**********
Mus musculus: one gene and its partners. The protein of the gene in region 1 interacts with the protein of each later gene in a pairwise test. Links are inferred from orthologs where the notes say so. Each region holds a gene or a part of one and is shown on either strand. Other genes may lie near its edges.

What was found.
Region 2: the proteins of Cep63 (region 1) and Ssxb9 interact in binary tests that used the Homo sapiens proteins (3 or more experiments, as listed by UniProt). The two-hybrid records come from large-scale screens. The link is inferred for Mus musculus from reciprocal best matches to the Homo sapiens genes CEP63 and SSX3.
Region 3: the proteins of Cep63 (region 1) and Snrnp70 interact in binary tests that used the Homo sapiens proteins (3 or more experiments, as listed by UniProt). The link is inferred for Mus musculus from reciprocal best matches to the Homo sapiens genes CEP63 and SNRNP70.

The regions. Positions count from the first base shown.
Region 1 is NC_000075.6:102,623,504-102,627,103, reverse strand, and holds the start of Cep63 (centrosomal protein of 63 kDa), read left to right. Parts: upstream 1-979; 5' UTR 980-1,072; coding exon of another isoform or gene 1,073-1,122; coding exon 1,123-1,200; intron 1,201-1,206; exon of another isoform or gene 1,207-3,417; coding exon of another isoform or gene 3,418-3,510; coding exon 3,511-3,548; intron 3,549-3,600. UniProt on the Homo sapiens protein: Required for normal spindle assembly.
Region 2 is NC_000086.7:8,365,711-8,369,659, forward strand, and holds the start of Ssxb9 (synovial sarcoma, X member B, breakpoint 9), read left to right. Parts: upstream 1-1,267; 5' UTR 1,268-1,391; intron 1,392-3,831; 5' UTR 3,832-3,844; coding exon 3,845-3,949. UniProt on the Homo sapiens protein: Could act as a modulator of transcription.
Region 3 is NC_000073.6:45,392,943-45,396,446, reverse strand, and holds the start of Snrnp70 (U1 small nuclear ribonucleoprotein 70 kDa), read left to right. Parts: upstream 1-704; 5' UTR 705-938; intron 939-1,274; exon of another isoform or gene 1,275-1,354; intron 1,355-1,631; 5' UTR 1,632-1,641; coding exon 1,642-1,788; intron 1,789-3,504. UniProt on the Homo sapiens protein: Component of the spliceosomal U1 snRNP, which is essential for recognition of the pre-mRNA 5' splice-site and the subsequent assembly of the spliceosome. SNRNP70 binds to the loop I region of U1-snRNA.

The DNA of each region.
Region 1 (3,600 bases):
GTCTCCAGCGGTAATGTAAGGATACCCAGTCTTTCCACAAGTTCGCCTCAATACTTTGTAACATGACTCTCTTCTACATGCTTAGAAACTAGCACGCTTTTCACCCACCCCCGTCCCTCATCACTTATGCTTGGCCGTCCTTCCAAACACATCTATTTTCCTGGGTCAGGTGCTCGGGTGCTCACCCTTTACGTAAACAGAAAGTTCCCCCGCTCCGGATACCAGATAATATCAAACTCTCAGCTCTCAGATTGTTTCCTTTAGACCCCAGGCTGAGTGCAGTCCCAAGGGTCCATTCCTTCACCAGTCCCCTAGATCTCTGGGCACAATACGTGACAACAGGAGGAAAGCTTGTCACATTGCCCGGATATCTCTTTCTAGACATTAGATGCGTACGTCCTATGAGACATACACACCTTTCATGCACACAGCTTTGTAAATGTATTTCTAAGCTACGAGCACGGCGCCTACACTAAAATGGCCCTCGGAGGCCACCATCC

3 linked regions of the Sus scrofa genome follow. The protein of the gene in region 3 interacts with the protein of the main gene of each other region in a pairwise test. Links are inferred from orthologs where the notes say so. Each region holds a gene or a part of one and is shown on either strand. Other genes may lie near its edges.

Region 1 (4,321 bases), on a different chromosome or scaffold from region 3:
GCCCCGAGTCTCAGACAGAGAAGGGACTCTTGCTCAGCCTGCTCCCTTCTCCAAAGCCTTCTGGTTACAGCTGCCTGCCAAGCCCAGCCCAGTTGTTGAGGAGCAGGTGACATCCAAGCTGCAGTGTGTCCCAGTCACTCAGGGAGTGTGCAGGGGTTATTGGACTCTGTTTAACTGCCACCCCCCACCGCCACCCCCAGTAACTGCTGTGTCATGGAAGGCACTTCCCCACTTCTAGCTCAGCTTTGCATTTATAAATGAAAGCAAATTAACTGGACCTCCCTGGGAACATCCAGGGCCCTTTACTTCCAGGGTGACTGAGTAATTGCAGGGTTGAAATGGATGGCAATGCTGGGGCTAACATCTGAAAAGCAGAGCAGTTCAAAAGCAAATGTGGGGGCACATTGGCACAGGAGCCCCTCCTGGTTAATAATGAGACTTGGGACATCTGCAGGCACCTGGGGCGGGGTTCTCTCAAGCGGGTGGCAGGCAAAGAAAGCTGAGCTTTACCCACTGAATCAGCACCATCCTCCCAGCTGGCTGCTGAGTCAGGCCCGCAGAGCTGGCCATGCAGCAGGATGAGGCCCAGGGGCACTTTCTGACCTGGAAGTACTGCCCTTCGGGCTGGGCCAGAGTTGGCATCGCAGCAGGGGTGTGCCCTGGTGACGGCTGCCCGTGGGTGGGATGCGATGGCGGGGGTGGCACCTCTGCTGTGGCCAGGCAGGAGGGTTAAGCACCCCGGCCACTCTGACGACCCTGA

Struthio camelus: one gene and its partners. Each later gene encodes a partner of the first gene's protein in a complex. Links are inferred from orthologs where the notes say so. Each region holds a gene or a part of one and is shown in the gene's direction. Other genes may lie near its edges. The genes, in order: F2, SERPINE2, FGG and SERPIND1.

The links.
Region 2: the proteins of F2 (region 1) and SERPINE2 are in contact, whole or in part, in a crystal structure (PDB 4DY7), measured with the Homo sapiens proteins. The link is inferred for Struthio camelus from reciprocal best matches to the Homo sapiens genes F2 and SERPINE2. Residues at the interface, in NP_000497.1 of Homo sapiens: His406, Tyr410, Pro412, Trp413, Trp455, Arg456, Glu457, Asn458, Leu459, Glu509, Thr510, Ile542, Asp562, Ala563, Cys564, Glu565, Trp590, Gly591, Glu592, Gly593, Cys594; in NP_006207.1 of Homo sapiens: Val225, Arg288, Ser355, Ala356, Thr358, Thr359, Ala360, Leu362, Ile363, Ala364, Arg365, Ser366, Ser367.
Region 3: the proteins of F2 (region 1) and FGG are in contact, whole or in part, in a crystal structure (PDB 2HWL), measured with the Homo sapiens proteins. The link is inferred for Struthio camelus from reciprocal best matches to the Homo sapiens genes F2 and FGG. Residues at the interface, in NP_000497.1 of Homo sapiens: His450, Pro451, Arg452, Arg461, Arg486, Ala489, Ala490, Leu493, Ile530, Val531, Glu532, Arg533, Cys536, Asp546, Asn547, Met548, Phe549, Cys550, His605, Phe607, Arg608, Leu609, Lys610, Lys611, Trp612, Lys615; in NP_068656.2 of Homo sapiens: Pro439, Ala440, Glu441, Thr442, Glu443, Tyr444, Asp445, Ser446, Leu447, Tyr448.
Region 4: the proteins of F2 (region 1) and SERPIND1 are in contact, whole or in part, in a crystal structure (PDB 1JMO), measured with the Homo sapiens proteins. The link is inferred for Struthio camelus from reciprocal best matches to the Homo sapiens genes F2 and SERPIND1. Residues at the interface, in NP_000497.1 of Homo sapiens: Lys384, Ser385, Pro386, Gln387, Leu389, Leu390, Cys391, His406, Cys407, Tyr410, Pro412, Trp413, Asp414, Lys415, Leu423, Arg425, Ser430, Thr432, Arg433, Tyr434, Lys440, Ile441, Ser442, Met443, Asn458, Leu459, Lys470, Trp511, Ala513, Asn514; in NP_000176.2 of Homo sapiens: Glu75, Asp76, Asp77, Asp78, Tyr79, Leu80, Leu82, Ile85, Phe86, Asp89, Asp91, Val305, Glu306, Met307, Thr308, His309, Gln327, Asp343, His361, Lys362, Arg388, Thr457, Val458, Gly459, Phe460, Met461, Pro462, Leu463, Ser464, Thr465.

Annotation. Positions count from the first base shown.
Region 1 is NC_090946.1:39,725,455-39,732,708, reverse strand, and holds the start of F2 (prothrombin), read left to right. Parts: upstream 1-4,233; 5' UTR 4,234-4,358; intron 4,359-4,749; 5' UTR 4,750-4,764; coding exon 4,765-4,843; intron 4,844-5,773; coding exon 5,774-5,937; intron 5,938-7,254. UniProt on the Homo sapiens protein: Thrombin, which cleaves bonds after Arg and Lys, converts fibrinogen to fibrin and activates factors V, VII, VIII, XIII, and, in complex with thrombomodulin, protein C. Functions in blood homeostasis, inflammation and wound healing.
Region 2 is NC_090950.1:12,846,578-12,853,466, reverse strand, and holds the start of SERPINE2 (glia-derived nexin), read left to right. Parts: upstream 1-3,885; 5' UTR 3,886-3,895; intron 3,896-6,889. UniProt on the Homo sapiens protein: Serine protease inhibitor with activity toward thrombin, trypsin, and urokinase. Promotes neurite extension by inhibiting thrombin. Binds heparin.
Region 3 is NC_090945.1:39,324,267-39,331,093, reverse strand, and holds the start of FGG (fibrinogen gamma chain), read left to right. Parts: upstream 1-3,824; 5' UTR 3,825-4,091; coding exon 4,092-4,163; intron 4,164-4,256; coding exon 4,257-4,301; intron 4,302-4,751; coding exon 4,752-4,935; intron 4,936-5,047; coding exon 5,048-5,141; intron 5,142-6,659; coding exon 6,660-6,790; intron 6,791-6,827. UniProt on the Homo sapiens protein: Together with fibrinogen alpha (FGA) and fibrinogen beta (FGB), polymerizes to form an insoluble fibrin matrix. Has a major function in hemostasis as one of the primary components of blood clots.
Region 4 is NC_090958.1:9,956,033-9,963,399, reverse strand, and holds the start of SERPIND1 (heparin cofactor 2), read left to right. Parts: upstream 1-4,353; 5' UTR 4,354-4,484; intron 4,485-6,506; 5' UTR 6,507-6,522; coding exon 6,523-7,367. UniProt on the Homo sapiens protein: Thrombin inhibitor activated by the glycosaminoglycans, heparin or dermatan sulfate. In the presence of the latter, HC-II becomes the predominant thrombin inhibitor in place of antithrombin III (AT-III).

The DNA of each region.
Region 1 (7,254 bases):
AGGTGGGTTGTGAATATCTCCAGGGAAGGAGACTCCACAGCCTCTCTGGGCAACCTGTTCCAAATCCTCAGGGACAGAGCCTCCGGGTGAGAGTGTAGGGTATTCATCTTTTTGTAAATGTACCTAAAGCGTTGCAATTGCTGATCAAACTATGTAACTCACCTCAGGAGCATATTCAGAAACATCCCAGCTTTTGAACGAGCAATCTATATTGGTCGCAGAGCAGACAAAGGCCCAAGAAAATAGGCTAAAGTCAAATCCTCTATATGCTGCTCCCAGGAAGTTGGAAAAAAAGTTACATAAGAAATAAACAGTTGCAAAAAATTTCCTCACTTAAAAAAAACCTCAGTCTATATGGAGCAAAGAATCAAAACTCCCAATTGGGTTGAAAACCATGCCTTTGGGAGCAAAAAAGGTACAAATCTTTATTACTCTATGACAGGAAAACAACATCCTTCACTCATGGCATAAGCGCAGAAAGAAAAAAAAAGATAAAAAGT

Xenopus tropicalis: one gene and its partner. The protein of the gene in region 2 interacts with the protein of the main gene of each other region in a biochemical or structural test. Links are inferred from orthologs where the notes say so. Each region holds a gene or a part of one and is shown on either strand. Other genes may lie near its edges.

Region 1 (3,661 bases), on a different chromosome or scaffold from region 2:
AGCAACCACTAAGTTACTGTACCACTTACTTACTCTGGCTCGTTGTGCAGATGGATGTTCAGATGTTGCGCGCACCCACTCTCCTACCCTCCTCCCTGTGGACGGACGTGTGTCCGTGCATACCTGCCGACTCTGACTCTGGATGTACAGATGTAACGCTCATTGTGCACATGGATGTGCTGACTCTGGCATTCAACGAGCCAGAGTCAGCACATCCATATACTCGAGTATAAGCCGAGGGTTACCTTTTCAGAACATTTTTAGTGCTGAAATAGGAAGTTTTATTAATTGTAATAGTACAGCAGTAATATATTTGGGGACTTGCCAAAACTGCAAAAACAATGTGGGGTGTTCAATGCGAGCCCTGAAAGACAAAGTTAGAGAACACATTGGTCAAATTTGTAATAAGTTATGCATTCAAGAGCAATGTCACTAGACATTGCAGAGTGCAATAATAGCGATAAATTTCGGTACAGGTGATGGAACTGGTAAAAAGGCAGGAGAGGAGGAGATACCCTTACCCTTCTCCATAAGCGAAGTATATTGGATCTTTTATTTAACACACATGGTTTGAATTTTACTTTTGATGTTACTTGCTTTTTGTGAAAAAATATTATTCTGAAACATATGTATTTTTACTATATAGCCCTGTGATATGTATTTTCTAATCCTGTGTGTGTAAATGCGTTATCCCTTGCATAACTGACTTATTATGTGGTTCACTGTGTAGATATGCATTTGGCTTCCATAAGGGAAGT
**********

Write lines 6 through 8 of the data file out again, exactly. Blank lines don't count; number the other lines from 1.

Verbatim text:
Region 1 is NC_000075.6:102,623,504-102,627,103, reverse strand, and holds the start of Cep63 (centrosomal protein of 63 kDa), read left to right. Parts: upstream 1-979; 5' UTR 980-1,072; coding exon of another isoform or gene 1,073-1,122; coding exon 1,123-1,200; intron 1,201-1,206; exon of another isoform or gene 1,207-3,417; coding exon of another isoform or gene 3,418-3,510; coding exon 3,511-3,548; intron 3,549-3,600. UniProt on the Homo sapiens protein: Required for normal spindle assembly.
Region 2 is NC_000086.7:8,365,711-8,369,659, forward strand, and holds the start of Ssxb9 (synovial sarcoma, X member B, breakpoint 9), read left to right. Parts: upstream 1-1,267; 5' UTR 1,268-1,391; intron 1,392-3,831; 5' UTR 3,832-3,844; coding exon 3,845-3,949. UniProt on the Homo sapiens protein: Could act as a modulator of transcription.
Region 3 is NC_000073.6:45,392,943-45,396,446, reverse strand, and holds the start of Snrnp70 (U1 small nuclear ribonucleoprotein 70 kDa), read left to right. Parts: upstream 1-704; 5' UTR 705-938; intron 939-1,274; exon of another isoform or gene 1,275-1,354; intron 1,355-1,631; 5' UTR 1,632-1,641; coding exon 1,642-1,788; intron 1,789-3,504. UniProt on the Homo sapiens protein: Component of the spliceosomal U1 snRNP, which is essential for recognition of the pre-mRNA 5' splice-site and the subsequent assembly of the spliceosome. SNRNP70 binds to the loop I region of U1-snRNA.